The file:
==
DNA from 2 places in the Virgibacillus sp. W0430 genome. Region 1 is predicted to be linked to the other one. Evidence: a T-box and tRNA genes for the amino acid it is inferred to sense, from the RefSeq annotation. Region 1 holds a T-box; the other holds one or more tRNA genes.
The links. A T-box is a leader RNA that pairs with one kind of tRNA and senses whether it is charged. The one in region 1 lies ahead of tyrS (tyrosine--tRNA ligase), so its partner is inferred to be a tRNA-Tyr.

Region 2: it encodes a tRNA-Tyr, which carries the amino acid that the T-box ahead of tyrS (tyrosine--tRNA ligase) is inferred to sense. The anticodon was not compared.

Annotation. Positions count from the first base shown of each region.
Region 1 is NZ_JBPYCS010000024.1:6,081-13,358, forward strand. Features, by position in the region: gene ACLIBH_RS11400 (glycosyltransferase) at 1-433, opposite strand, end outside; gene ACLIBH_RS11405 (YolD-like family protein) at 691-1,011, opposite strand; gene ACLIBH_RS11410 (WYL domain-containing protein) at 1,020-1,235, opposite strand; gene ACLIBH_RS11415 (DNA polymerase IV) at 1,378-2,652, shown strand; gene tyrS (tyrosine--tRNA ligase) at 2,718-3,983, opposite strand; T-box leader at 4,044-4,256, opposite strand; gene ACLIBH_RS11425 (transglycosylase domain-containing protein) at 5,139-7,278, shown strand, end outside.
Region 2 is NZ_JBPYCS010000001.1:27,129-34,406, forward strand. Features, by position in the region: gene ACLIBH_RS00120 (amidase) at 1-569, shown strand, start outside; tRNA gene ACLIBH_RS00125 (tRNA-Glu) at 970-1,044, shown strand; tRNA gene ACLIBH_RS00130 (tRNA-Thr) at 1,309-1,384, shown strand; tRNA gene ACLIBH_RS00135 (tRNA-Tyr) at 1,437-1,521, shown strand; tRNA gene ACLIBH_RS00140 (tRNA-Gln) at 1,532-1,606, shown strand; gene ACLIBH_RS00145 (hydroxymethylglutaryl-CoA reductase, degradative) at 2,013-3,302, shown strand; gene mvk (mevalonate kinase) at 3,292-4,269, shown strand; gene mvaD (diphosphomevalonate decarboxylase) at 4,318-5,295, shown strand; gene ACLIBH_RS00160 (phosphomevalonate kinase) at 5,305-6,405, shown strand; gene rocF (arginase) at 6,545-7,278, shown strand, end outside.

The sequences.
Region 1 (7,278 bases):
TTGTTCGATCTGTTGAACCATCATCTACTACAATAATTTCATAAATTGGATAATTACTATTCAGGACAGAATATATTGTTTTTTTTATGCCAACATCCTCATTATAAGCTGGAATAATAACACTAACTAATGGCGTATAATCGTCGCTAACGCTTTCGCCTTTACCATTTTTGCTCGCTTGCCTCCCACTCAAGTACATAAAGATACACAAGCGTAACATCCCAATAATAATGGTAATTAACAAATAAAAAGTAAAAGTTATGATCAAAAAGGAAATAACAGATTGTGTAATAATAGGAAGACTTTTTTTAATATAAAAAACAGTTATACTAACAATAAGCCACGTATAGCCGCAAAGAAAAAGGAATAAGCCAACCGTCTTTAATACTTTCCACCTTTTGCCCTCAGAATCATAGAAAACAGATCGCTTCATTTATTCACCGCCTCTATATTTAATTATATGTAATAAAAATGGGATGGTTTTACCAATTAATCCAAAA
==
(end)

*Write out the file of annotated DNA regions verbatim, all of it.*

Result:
DNA from 2 places in the Virgibacillus sp. W0430 genome. Region 1 is predicted to be linked to the other one. Evidence: a T-box and tRNA genes for the amino acid it is inferred to sense, from the RefSeq annotation. Region 1 holds a T-box; the other holds one or more tRNA genes.
The links. A T-box is a leader RNA that pairs with one kind of tRNA and senses whether it is charged. The one in region 1 lies ahead of tyrS (tyrosine--tRNA ligase), so its partner is inferred to be a tRNA-Tyr.

Region 2: it encodes a tRNA-Tyr, which carries the amino acid that the T-box ahead of tyrS (tyrosine--tRNA ligase) is inferred to sense. The anticodon was not compared.

Annotation. Positions count from the first base shown of each region.
Region 1 is NZ_JBPYCS010000024.1:6,081-13,358, forward strand. Features, by position in the region: gene ACLIBH_RS11400 (glycosyltransferase) at 1-433, opposite strand, end outside; gene ACLIBH_RS11405 (YolD-like family protein) at 691-1,011, opposite strand; gene ACLIBH_RS11410 (WYL domain-containing protein) at 1,020-1,235, opposite strand; gene ACLIBH_RS11415 (DNA polymerase IV) at 1,378-2,652, shown strand; gene tyrS (tyrosine--tRNA ligase) at 2,718-3,983, opposite strand; T-box leader at 4,044-4,256, opposite strand; gene ACLIBH_RS11425 (transglycosylase domain-containing protein) at 5,139-7,278, shown strand, end outside.
Region 2 is NZ_JBPYCS010000001.1:27,129-34,406, forward strand. Features, by position in the region: gene ACLIBH_RS00120 (amidase) at 1-569, shown strand, start outside; tRNA gene ACLIBH_RS00125 (tRNA-Glu) at 970-1,044, shown strand; tRNA gene ACLIBH_RS00130 (tRNA-Thr) at 1,309-1,384, shown strand; tRNA gene ACLIBH_RS00135 (tRNA-Tyr) at 1,437-1,521, shown strand; tRNA gene ACLIBH_RS00140 (tRNA-Gln) at 1,532-1,606, shown strand; gene ACLIBH_RS00145 (hydroxymethylglutaryl-CoA reductase, degradative) at 2,013-3,302, shown strand; gene mvk (mevalonate kinase) at 3,292-4,269, shown strand; gene mvaD (diphosphomevalonate decarboxylase) at 4,318-5,295, shown strand; gene ACLIBH_RS00160 (phosphomevalonate kinase) at 5,305-6,405, shown strand; gene rocF (arginase) at 6,545-7,278, shown strand, end outside.

The sequences.
Region 1 (7,278 bases):
TTGTTCGATCTGTTGAACCATCATCTACTACAATAATTTCATAAATTGGATAATTACTATTCAGGACAGAATATATTGTTTTTTTTATGCCAACATCCTCATTATAAGCTGGAATAATAACACTAACTAATGGCGTATAATCGTCGCTAACGCTTTCGCCTTTACCATTTTTGCTCGCTTGCCTCCCACTCAAGTACATAAAGATACACAAGCGTAACATCCCAATAATAATGGTAATTAACAAATAAAAAGTAAAAGTTATGATCAAAAAGGAAATAACAGATTGTGTAATAATAGGAAGACTTTTTTTAATATAAAAAACAGTTATACTAACAATAAGCCACGTATAGCCGCAAAGAAAAAGGAATAAGCCAACCGTCTTTAATACTTTCCACCTTTTGCCCTCAGAATCATAGAAAACAGATCGCTTCATTTATTCACCGCCTCTATATTTAATTATATGTAATAAAAATGGGATGGTTTTACCAATTAATCCAAAA